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September 26, 1986 - Image 9

Resource type:
Text
Publication:
The Detroit Jewish News, 1986-09-26

Disclaimer: Computer generated plain text may have errors. Read more about this.

I

KLEENEX

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A capacity crowd viewed the Federation agency displays at the
annual meeting.

In his last remarks as
president of Federation,
Tauber described Detroit as a
community "of love, compas-
sion, feeling and care" and
noted the "solid chain of
unity from generation to gen-
eration." He listed the many
leaders, past and present,
from whom "I absorbed, lis-
tened and learned" over the
past 20 years.
After his election, Dr. Con-
rad L. Giles noted that the
community support and foun-
dation built over the past 60
years "puts us on solid
ground for the future."
He listed the challenges
and opportunities that will
face Federation in the years
ahead and said in order to
move forward as a commu-
nity, we must achieve a $100
million endowment fund,
"and address the problems of
rising costs, increasing de-
mands for service and a popu-
lation of elderly which in-
creases daily."
With a look to the past,
former Federation executive
vice president William Avru-
nin put the evening into
perspective with a three-
minute historical review. The
first Allied Jewish Campaign
raised $150,000; the 1986
Campaign will have raised
$24 million by year's end, he
said.

Sixty years ago, country of
origin marked social di-
visions, and Zionism had lit-
tle support. Depression, war
and absorption of refugees
were uppermost in the minds
of Detroit's Jewish commu-
nity. "But we built a strong
Federation with splendid
agencies and a devoted and
sophisticated leadership."

With the enrichment of life
for our citizens, old and
young, "the best is yet to be,"
said Avrunin.
Federation introduced its
new executive vice president,
Martin Kraar, at the meet-
ing.



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Continuity, Commitment
Are Meeting Themes

Continuity of leadership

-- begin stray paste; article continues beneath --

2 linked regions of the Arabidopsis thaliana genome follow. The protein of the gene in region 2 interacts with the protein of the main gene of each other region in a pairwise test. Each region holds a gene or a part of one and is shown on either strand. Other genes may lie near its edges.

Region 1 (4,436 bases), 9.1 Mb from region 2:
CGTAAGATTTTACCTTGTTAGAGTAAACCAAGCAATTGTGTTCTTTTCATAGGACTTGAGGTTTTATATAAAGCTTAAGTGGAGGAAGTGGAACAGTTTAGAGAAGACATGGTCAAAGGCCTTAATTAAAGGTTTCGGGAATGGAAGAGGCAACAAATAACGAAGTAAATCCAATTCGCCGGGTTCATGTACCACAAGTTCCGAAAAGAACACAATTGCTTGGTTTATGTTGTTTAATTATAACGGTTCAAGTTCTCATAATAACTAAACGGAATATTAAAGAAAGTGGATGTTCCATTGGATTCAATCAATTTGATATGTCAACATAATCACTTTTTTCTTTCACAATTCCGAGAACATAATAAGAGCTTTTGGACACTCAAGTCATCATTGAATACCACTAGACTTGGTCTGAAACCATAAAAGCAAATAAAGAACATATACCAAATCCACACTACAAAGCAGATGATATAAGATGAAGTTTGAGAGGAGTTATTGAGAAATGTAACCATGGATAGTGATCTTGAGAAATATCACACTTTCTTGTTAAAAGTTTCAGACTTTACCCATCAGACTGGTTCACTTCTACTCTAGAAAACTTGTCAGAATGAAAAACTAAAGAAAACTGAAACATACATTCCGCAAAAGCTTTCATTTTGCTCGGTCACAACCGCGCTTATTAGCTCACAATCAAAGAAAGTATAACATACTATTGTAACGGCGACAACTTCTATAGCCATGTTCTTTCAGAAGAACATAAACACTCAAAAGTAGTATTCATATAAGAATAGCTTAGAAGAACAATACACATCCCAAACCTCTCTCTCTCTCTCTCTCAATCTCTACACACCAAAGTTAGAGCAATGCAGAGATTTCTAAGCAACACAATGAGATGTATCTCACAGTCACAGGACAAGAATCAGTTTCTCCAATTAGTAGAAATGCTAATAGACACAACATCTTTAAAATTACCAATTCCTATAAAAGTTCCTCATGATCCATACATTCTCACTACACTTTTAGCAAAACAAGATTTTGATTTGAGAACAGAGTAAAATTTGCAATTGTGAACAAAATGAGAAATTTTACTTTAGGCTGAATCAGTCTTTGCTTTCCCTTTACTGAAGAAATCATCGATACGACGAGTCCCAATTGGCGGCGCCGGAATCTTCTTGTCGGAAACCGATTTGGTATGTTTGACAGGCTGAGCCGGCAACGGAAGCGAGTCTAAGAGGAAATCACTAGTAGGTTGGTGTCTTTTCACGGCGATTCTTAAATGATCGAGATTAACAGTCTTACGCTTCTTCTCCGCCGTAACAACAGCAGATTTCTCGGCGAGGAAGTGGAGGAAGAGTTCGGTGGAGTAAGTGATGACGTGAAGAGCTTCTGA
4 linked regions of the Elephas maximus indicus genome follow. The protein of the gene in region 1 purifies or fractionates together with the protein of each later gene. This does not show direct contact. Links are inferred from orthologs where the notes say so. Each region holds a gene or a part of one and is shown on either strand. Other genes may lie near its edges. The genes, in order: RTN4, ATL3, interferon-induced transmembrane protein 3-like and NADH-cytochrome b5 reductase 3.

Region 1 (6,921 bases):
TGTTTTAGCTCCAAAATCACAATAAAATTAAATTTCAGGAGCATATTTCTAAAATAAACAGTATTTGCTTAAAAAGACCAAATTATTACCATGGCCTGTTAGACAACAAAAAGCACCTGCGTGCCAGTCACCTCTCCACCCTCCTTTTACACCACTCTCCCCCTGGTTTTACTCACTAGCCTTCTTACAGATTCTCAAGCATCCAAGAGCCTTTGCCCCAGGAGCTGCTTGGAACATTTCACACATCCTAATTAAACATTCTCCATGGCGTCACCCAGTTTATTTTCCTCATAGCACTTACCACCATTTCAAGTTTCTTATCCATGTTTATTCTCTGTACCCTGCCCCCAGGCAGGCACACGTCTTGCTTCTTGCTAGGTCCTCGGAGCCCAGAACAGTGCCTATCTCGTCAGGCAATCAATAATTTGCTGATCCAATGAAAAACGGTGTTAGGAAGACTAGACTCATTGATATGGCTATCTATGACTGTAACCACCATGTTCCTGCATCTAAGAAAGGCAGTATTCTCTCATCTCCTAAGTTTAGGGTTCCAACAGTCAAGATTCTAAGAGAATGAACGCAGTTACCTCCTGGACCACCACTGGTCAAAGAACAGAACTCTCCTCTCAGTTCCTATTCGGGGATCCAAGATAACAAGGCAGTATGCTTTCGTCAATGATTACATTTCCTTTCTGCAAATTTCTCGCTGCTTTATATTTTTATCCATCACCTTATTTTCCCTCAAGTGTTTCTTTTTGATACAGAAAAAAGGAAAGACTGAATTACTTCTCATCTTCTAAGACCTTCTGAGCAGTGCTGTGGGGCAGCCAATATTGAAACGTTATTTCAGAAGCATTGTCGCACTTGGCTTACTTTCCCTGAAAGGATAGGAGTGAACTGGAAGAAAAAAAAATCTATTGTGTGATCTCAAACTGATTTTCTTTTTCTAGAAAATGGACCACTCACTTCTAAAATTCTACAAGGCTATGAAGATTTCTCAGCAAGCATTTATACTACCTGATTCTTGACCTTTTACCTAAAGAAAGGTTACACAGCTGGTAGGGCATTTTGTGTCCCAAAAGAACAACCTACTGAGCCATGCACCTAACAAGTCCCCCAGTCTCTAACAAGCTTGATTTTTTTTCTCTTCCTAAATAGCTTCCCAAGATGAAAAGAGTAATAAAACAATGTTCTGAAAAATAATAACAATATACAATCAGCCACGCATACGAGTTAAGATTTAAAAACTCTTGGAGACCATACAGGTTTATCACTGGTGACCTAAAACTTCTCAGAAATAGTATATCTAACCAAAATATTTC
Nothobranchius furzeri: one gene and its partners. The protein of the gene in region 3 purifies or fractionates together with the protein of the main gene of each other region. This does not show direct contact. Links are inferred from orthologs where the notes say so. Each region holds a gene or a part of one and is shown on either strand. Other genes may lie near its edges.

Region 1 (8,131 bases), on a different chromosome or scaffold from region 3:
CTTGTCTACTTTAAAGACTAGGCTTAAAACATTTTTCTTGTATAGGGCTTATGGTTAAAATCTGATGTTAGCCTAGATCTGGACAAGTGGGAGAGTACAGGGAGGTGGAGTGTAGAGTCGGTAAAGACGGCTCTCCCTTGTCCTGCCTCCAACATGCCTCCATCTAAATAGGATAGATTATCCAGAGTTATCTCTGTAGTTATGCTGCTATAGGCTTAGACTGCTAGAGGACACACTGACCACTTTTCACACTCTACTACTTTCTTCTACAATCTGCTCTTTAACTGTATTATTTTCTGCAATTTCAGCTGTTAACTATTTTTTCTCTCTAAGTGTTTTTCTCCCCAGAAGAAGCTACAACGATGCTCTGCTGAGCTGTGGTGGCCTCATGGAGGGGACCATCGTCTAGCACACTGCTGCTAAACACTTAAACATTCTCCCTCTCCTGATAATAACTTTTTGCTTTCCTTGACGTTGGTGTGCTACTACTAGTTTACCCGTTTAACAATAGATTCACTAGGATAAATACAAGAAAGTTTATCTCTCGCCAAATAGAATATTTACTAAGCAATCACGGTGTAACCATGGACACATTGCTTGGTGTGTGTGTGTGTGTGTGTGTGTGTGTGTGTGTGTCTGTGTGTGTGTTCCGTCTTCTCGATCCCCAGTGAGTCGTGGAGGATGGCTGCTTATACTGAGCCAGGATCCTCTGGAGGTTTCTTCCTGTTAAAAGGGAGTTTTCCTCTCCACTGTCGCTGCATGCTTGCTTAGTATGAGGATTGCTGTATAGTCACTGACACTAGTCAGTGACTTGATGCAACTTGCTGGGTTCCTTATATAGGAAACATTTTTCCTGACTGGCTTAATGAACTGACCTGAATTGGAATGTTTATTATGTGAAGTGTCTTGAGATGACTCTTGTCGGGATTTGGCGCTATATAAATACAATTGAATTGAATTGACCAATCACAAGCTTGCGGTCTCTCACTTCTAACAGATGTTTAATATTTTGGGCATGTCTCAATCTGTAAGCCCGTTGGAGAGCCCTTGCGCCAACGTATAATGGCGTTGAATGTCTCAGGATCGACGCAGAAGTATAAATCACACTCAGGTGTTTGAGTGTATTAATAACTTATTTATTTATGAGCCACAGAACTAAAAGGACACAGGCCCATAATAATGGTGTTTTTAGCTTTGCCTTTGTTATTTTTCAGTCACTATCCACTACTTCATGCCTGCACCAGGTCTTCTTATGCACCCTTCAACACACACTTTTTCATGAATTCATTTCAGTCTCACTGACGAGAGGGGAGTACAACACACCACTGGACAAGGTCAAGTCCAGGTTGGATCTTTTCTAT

and the commitment of De-
troit's Jewish community
over the past 60 years pro-
/—
vided the underlying theme
/—
for the 60th anniversary
meeting of the Jewish Wel-
fare Federation.
Butzel Award recipient
David Handleman, outgoing
Federation President Joel D.
Tauber and the new
president, Dr. Conrad L.
Giles, noted the impact that
those two forces have had on
their lives and their decision
to serve the Jewish commu-
nity.
Nearly
500
persons
attended the annual meeting
Sept. 16 at the Jewish Com-
munity Center. It was the
largest
annual meeting
/.
attendance in a decade.
There was a sense of his-
1 tory throughout, including
the showing of a set of dis-
plays about Federation and
its agencies.
Handleman, the 36th But-
zel Award recipient, ex-
pressed his gratitude for the
award and shared his con-
cerns about the present and
future of Detroit's Jewish
community.
He warned the community
against being singular in its
concerns, stressing that Jews
are part of a pluralistic
society and must react to
world events.
"When civil rights are sub-
ject to attack, it is our prob-
lem. When children and the

elderly are not provided for,
it is our problem. When
• prayer and state are not

separated, it is our problem."
He added that "we have
the knowledge, the will and
the power (for change)," and

challenged the crowd to har-

ness that power.
Alan E. Schwartz, who pre-
sented the award to Handle-
man, described him as "a
man who has the capacity to
lead," and said, "We have a
better community because of
his presence."

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